Need help with western pleasure clothing

Where can I find the trends on the western pleasure show clothing? Going from hunt seat to western and need help! some of the questions I have: should chaps have fringe or no fringe? When to wear tunic top versus blouse? Differences between paint/quarter horse versus morgan world clothing-wise?

Any info would be appreciated!

5 Responses to Need help with western pleasure clothing

  1. GraceMorgn says:

    I think an quick way to look at trends would be to go to http://www.howardschatzberg.com and look at the pictures from Nationals. Focus on the division you would be in, amateur, ladies, etc.

    In general, I would say that Morgan outfits tend to be more conservative in color and design than Quarter Horse/Paints and Arabs. We also tend to shy away from the very large collars and neon colors. Sparkles and rhinestones are in, but you shuoldn’t look like a disco ball.

    More than anything, look for an outfit that accentuates your best qualities and is flattering when you ride. Think about how things will lay when you are riding, not just standing. Unless you are super thin, I would stay away from the slinky, clingy material and go with a top that has more structure. Same goes for color. You want color to accentuate and highlight, not be distracting. Chaps can have fringe, but no fringe presents a cleaner look, especially if your horse has a little more bounce.

    Hope this helps.

    Ashley

  2. nadyrp says:

    Thanks, Ashley, that is a big help!

  3. colwilrin says:

    The Morgan fashions are generally about 5-10 years behind the QH girls. If you want to be on the cutting edge, follow the QH journal. Several of the clothiers of Morgan Western Fashion are primarily SS people who have added western clothing to their English staple lines. Their designs are reminiscent of the 70s-80s or follow QH designs that were popular a few years ago (with some revisions that make them look more dated or cheap). The arab folks are also a bit behind the times, as we are, but not quite as bad. If you like styles a bit “blingier” but not as fashion forward as QH, it helps to see what the Arab folks are up to.

    Fringe is good if you have curves, especially across the back to cover the posterior. It only distracts with “bounce” if your chaps are too long, too loose, or the fringe is too long. Scallop is for equitation riders. The non-fringe, non-scallop chap (resembling hunt schooling chaps) is a recent trend quickly becoming favored in the Saddlebred world. No offense to SB people, but they aren’t exactly western-fashoinistas and I wouldn’t follow any western trends that they set. We also got “day-glow” irridescent daycoats from them in the 1980s. They are also doing designs on the chaps to match tops (Arab people were doing this a few seasons ago but it appears to be fizzling out). I don’t recommend it as it breaks the visual line from head to heel and is quickly going out of style.

    Not sure of your age, but if you are a Jr. Exhib…you will want to find a monochromatic equitation/pleasure set. Bodysuit for Equit…Jacket for Pleasure. If you are past the youth division, don’t go monochromatic and shy away from the odd colored chaps. It is for the kids. Starting out with Black or Dark Brown chaps. Black is probably your best bet if you can afford only one pair. Try having a custom pair of calfskin chaps made by Rods. They are reasonable and the chaps are beautiful. Cream chaps are nice if you are riding a 15.2+ chestnut, but will make an “under” dark horse look even smaller if you have any length of leg.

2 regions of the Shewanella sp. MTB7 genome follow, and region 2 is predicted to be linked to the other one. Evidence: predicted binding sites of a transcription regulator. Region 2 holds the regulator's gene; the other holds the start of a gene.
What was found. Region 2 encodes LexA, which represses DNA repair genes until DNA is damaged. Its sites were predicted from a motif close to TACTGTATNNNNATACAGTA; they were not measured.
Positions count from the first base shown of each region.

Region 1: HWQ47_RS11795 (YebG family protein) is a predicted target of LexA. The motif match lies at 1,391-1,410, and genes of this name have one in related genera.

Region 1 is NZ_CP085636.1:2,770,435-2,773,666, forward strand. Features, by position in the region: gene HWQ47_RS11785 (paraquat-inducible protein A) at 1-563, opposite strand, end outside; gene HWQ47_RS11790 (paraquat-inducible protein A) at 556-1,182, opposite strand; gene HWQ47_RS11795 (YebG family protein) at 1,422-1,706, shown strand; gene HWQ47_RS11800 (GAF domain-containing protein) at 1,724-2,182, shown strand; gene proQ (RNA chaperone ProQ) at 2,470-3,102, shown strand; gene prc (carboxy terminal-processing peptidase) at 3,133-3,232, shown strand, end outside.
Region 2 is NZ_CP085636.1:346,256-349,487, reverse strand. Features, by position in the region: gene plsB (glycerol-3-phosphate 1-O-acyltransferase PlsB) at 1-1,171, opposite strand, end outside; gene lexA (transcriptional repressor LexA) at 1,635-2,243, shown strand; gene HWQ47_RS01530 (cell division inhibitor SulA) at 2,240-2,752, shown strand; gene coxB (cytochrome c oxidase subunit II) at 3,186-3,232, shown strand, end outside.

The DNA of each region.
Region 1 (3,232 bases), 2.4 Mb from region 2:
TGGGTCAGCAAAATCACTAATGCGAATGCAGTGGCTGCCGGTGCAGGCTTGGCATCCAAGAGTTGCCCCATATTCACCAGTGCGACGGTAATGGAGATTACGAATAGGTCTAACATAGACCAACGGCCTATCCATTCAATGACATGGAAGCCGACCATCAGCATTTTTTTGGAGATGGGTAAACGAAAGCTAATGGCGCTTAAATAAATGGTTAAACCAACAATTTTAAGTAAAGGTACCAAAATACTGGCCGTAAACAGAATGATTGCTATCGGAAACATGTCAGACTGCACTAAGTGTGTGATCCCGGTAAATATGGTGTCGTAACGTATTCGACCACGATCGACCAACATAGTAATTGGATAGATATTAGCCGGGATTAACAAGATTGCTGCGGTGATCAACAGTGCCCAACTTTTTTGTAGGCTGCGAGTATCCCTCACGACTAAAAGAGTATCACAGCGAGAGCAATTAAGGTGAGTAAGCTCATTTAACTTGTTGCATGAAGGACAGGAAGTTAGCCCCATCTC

Hats: Straw is for outdoor hot summer shows. Felt for indoor and cooler temps. Felt may be worn outside, but Straw should not be worn inside. Felt is more formal. Hat colors: Tan/Creme/Buckskin/Beige; White; Silverbelly (gray); Black; Dark Brown. There should not be any other colors here – no dyeing to match unless you are in leadline.

    Lighter hats such as white and silverbelly are recommended for women. They lighten up the face, create a taller sillouhette and draw the eye up to the face. My personal preference is a white hat unless I am wearing browns (then I use tan).

  4. nadyrp says:

    Thank you so much for all the info and thanks for talking about the hats too because that was going to be my next question. I am no a jr, but I am petite (I have been called a peanut) and my horse is tall, he is 15.3 or a little over. He is a dark bay. I was thinking black chaps and then some color for the top and try to find a saddle pad to match the color. Thanks again, Nady

  5. Vintage_Rider says:

    I agree with my friend Colwilrin… make sure your hat is “crisp”, and I believe (and know someone will correct me) have it shaped still in QH style. My own hat guy does a modified to that and calls it Arab, but looks the same to me. ;-). Since you are petite, watch the brim size too, you don’t want to look like hop-a-long cassidy. Note too that 90% of the time, you will see plain black saddle pads, and it is a definite must for equitation. The whole idea is to accentuate your horse, not you… but the rings are full of bay horses, so give yourself pops of color so the judge will find you.

    I love the latest trend for QH where they are wearing tailored shirts with lace vests with mild bling of the same color over them… very feminine.

    Whatever you chose, wear something very tailored since it would seem you are blessed with a slender frame.

    Most of all, have a blast! The smile is the most flattering part of any outfit.

Leave a Reply